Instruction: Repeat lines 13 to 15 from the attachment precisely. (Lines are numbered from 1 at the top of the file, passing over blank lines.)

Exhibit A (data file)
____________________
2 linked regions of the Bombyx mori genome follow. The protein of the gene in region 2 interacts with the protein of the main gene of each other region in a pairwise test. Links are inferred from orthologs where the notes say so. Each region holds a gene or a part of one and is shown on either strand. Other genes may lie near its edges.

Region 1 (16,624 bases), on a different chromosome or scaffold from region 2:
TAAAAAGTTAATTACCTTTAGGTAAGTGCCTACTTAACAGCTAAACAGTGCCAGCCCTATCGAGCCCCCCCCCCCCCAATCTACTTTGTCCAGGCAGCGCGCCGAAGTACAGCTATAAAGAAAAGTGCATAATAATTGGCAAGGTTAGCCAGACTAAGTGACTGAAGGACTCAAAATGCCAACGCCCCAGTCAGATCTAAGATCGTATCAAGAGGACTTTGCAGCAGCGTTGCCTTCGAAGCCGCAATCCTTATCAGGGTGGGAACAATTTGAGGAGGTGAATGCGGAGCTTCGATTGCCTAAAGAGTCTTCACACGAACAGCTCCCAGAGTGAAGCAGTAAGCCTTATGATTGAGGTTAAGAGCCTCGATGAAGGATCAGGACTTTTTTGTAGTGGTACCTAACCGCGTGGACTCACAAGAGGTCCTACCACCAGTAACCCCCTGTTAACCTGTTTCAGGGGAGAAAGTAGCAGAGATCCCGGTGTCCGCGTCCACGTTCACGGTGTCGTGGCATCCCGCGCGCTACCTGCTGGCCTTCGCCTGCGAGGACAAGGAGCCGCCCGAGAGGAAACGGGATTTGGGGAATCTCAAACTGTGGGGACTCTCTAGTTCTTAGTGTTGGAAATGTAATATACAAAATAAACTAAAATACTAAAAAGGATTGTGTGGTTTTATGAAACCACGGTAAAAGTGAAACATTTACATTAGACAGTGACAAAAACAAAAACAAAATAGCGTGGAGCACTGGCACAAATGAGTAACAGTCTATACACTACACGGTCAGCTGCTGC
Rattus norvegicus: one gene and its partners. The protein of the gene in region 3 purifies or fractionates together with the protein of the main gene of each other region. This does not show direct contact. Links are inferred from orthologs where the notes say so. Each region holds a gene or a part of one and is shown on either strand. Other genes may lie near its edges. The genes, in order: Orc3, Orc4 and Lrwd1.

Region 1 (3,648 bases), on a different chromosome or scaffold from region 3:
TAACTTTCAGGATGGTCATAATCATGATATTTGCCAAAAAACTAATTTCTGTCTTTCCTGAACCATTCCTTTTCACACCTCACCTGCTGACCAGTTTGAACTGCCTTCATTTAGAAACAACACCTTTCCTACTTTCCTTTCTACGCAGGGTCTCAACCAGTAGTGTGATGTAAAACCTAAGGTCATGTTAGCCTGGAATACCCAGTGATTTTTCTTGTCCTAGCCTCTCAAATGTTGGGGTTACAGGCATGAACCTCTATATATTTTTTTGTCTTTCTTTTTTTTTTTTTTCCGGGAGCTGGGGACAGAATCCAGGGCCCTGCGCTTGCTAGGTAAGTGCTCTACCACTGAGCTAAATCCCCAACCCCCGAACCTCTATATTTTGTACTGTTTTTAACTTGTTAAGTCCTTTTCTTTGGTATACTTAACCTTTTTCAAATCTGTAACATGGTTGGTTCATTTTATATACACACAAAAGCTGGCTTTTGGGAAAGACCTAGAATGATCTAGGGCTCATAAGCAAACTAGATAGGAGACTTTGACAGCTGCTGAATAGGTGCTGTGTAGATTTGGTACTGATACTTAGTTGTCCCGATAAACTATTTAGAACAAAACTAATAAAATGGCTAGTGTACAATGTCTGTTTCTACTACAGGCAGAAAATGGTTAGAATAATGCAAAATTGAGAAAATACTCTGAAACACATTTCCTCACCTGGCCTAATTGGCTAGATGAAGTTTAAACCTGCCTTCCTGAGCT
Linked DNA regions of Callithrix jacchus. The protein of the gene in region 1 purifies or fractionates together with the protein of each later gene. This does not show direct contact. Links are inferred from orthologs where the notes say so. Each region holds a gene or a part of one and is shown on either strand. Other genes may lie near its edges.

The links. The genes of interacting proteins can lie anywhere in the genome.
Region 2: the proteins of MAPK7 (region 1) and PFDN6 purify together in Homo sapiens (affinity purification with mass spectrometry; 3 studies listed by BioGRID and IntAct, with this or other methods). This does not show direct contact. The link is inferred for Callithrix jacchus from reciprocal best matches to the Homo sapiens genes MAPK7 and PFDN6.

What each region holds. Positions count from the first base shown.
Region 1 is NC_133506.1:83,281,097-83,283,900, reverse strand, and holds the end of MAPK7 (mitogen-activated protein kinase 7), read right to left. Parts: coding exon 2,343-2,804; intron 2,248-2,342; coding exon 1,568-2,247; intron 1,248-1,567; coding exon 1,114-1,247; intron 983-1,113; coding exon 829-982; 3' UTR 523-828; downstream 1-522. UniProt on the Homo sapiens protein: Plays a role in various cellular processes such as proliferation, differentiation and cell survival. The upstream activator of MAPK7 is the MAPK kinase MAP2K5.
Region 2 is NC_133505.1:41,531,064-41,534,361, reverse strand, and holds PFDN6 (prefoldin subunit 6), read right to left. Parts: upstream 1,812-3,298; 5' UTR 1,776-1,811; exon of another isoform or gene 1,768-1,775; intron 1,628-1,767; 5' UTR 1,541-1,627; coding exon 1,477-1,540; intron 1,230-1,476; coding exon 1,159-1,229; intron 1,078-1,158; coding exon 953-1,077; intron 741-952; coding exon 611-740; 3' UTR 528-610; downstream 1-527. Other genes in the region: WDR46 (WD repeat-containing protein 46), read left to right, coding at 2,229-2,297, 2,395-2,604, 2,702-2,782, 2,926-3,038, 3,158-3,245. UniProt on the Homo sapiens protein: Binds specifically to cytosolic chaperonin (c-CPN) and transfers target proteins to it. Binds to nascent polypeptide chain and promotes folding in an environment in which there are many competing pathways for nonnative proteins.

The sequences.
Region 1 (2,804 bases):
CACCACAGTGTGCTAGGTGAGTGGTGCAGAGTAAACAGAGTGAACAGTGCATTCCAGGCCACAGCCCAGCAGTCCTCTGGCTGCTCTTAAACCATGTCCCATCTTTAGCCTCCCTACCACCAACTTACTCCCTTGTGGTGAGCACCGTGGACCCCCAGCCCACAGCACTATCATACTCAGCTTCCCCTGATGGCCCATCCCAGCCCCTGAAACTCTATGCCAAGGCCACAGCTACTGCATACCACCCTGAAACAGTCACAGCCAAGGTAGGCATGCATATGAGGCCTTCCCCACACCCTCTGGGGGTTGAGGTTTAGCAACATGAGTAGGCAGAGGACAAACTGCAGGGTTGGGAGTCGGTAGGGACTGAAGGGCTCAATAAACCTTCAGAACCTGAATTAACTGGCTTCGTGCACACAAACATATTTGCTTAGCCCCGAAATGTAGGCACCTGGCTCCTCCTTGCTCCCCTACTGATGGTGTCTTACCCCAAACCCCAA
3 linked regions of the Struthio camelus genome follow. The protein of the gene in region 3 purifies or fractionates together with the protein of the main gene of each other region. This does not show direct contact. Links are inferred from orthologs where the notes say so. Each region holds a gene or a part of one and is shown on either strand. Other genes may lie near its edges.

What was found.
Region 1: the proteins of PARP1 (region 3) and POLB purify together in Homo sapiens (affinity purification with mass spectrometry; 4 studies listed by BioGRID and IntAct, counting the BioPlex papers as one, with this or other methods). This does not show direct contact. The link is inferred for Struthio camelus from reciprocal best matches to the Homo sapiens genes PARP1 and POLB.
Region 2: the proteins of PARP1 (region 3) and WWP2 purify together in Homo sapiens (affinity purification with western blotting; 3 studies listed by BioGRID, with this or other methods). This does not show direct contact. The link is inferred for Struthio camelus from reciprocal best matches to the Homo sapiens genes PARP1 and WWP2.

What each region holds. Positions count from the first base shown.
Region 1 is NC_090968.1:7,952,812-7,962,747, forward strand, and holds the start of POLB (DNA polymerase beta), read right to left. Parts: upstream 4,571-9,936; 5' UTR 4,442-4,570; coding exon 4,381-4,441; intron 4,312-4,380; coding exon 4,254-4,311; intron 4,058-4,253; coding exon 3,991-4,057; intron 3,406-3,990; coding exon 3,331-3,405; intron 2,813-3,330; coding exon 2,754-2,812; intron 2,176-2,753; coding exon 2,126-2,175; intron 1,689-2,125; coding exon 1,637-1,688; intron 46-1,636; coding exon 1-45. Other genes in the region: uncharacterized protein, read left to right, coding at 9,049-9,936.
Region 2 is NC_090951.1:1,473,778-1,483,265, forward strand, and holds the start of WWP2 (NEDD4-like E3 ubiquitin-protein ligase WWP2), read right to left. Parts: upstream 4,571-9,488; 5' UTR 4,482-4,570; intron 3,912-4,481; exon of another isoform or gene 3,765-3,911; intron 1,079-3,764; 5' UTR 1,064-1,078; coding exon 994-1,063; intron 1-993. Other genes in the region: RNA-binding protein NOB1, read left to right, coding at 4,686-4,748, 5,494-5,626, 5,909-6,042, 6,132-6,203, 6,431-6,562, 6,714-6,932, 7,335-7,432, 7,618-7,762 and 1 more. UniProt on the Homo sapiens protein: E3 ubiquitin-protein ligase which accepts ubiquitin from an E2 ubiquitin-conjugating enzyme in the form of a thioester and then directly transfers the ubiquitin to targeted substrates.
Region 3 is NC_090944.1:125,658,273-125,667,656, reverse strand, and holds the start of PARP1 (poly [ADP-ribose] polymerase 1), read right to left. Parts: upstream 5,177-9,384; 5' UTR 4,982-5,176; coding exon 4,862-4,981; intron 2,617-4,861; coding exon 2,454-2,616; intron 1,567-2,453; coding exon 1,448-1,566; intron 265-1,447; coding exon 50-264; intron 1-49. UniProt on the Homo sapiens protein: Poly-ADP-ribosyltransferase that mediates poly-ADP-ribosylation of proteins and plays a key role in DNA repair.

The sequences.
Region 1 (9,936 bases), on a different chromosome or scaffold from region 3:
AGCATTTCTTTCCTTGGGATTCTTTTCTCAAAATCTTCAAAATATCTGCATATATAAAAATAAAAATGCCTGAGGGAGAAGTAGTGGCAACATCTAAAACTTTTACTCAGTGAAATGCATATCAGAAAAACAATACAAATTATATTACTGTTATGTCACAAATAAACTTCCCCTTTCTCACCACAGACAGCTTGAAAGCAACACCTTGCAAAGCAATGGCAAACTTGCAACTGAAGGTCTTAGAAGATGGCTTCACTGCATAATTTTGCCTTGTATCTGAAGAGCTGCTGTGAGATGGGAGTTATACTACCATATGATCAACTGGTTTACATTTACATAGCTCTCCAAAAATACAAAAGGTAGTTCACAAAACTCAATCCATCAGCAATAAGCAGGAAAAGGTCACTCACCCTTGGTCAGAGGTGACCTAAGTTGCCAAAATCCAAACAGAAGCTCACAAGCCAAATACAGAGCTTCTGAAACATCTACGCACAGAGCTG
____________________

The sequences.
Region 1 (2,804 bases):
CACCACAGTGTGCTAGGTGAGTGGTGCAGAGTAAACAGAGTGAACAGTGCATTCCAGGCCACAGCCCAGCAGTCCTCTGGCTGCTCTTAAACCATGTCCCATCTTTAGCCTCCCTACCACCAACTTACTCCCTTGTGGTGAGCACCGTGGACCCCCAGCCCACAGCACTATCATACTCAGCTTCCCCTGATGGCCCATCCCAGCCCCTGAAACTCTATGCCAAGGCCACAGCTACTGCATACCACCCTGAAACAGTCACAGCCAAGGTAGGCATGCATATGAGGCCTTCCCCACACCCTCTGGGGGTTGAGGTTTAGCAACATGAGTAGGCAGAGGACAAACTGCAGGGTTGGGAGTCGGTAGGGACTGAAGGGCTCAATAAACCTTCAGAACCTGAATTAACTGGCTTCGTGCACACAAACATATTTGCTTAGCCCCGAAATGTAGGCACCTGGCTCCTCCTTGCTCCCCTACTGATGGTGTCTTACCCCAAACCCCAA